Was Romeo and Juliets' love a mere infatuation?

Essay by happypills117Junior High, 9th gradeA+, April 2003

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The famous play Romeo and Juliet was written by Shakespeare when he was still relatively young and able to remember what young love (and infatuation) was all about. There is not a doubt in the world that the wondrous play can be read in more ways than one, both being quiet understanding and reasonable to certain people. The play can be seen as a story of foolish, rushed and young love which was nothing more than a simple infatuation and crush, and if the two young lovers had any sense at all, then they would've done as their parents had wished and not ended their lives the way that they had. However, the better (and best) way to interpret this play is to see the two young lovers' love as true love. Shakespeare cunningly and cleverly puts in clear lines and convincing scenes which force both audiences and readers to see the two young people as being truly in love, not just having a infatuation or crush.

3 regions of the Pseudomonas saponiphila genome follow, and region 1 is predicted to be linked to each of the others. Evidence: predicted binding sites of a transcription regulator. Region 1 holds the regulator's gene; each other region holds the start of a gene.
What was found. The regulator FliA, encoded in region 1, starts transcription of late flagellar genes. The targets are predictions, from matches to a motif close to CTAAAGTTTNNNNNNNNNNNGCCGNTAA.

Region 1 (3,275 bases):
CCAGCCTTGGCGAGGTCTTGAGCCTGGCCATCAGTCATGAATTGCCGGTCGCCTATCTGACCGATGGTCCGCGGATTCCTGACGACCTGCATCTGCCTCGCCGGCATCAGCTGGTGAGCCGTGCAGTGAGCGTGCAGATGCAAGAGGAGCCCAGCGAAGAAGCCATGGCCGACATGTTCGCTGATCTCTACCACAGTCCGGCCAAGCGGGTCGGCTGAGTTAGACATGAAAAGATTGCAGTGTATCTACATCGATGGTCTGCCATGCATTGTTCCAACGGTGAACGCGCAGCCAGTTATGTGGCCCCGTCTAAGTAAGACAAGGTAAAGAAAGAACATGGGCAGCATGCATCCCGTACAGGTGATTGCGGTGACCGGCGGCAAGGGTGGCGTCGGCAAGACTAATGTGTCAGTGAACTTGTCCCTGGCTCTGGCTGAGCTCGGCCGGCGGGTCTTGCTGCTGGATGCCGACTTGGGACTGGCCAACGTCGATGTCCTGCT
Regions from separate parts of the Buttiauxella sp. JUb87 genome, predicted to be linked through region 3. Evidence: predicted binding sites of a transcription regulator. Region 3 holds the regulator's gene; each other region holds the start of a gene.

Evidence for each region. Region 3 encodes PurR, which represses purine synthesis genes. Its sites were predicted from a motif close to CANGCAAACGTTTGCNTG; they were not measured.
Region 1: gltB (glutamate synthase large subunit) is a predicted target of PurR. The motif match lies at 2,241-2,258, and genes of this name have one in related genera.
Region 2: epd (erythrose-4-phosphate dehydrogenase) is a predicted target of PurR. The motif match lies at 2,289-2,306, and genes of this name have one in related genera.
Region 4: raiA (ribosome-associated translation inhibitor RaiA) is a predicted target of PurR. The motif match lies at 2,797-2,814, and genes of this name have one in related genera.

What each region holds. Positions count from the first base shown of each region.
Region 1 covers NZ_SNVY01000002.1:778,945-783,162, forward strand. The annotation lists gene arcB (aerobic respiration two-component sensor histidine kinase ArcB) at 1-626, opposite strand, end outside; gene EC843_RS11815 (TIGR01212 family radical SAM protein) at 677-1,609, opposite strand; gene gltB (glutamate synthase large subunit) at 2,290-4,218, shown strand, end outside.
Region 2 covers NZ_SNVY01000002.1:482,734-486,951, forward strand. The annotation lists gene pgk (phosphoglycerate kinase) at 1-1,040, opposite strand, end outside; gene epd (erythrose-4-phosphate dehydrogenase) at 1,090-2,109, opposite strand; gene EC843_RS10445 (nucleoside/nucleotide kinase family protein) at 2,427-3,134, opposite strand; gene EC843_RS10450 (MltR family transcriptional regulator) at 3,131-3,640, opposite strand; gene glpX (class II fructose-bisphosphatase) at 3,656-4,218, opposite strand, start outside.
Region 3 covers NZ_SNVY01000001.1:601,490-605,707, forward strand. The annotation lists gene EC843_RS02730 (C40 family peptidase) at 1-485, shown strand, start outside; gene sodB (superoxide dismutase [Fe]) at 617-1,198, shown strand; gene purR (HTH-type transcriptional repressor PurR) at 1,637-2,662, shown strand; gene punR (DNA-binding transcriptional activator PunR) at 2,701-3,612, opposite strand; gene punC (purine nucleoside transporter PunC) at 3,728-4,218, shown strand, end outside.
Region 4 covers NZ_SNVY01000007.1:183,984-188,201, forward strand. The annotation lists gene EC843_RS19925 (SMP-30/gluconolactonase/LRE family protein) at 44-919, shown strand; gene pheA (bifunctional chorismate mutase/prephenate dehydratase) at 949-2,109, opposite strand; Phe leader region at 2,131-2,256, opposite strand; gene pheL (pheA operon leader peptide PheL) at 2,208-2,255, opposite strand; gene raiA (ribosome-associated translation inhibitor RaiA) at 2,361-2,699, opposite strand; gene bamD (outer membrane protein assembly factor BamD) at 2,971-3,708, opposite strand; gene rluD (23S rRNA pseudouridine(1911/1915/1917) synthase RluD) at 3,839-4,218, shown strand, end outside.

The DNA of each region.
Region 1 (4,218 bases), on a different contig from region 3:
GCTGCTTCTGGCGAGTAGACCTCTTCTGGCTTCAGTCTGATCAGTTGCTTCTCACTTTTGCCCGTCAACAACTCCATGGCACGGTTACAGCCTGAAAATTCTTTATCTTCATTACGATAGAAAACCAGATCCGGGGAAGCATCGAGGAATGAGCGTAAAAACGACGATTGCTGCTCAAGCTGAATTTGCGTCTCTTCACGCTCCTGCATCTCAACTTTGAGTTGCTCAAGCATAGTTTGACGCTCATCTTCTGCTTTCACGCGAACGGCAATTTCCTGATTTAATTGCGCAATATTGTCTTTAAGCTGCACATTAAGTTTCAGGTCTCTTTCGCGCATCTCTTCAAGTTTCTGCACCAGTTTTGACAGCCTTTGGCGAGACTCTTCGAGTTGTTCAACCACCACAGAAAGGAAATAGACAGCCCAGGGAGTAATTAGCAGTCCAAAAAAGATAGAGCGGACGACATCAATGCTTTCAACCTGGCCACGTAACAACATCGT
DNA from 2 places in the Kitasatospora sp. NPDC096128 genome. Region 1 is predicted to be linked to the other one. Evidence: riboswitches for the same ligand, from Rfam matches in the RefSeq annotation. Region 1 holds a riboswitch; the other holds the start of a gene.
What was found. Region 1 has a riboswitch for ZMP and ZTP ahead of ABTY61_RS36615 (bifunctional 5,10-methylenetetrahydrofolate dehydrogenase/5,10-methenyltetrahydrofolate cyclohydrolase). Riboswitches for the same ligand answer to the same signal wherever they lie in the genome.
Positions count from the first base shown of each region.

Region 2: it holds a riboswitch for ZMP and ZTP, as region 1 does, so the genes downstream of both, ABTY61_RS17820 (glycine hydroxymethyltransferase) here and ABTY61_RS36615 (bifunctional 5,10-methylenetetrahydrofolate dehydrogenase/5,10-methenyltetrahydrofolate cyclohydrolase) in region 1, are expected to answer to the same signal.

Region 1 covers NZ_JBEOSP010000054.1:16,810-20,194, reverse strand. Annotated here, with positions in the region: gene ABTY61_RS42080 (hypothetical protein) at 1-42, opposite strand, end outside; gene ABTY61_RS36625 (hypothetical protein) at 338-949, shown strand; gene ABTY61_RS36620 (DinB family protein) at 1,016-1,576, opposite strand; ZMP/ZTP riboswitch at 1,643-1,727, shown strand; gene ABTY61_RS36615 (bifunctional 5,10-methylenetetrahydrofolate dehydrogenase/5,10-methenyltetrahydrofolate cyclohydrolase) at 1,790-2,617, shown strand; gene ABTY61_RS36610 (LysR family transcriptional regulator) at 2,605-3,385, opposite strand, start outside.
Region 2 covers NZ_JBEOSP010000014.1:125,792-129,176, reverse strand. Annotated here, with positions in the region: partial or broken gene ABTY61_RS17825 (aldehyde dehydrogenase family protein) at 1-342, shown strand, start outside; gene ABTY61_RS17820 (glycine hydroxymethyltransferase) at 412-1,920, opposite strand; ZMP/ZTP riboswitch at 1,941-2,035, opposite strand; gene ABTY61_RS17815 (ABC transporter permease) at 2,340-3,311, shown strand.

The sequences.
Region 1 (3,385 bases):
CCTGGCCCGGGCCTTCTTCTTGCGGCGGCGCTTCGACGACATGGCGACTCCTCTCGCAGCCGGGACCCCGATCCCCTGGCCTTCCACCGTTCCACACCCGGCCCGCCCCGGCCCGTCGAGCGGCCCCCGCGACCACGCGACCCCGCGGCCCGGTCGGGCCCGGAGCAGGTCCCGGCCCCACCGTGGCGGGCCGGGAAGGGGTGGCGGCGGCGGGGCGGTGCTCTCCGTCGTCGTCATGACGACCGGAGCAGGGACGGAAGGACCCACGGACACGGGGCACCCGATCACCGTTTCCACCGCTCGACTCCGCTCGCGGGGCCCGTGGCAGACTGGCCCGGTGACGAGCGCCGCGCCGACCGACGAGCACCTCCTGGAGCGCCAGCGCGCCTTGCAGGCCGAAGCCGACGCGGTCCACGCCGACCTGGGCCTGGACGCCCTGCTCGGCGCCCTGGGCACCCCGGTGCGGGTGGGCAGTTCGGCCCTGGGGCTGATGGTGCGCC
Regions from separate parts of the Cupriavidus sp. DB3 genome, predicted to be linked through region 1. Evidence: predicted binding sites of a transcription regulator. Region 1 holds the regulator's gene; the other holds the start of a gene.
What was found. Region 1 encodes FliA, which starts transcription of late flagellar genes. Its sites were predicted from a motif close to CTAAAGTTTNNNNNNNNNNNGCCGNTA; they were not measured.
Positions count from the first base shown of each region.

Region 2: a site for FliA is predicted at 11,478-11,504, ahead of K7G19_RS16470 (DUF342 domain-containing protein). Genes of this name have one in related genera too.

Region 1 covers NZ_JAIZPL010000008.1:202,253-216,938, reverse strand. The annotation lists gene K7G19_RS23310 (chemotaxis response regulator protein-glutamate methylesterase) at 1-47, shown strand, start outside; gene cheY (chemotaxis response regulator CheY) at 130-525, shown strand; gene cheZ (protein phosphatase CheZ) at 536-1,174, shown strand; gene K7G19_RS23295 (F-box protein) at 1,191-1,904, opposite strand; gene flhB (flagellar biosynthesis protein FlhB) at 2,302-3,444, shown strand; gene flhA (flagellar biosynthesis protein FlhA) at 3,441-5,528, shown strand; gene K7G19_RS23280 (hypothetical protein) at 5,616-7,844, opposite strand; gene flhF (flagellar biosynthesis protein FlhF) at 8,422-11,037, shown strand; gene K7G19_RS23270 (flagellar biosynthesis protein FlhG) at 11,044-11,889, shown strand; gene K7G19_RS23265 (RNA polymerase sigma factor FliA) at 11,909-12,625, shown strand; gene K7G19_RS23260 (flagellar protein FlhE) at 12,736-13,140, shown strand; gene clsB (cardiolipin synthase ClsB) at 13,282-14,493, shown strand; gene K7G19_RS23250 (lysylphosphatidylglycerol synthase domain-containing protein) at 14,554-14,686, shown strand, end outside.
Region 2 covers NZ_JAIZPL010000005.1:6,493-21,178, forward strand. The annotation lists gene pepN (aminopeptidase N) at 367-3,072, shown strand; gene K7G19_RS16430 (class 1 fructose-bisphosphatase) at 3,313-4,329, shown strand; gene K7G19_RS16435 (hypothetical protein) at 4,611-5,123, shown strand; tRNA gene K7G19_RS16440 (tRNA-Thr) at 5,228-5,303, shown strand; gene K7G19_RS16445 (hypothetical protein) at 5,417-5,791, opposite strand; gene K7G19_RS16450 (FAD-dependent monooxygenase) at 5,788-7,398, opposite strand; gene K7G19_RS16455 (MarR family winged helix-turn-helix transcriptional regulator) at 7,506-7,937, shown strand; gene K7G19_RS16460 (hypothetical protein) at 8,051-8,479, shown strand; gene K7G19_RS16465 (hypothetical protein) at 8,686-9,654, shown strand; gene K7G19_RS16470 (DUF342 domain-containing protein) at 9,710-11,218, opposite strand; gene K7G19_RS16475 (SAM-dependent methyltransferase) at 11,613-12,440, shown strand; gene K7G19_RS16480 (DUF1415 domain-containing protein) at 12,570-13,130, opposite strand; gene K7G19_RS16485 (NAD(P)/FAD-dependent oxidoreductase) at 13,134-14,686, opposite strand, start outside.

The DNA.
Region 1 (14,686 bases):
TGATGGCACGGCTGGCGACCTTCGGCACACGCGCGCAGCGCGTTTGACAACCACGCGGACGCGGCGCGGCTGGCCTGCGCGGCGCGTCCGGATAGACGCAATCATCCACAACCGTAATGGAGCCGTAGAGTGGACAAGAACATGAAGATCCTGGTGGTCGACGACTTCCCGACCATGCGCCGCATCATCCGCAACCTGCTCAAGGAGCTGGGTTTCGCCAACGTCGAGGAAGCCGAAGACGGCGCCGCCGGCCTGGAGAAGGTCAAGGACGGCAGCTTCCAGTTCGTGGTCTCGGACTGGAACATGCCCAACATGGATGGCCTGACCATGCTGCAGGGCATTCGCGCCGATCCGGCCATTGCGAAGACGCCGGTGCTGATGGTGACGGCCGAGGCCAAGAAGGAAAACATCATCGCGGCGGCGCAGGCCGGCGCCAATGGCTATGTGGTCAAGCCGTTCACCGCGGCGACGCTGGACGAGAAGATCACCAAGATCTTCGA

Their deaths were merely caused by the unreasonable and ongoing feud between the two Houses (Capulet & Montague) and sheer bad luck, it was never in any way, their fault or mistakes which (directly) took their young lives.

Shakespeare opens the play (before the Prologue [to Act 1]) with a stupid fight which involves the servants of the two households. Sampson and Gregory, who are Capulets, are talking of their hatred for all Montagues while Abraham and another Montague servant meet up with them. Both sides are looking for a fight (especially the Capulets) and Abraham takes insult at the way that Sampson is biting his thumb at him, believing it to be an obscene gesture. They quarrel and Benvolio of the Montagues and Tybalt of the Capulets come just in time to...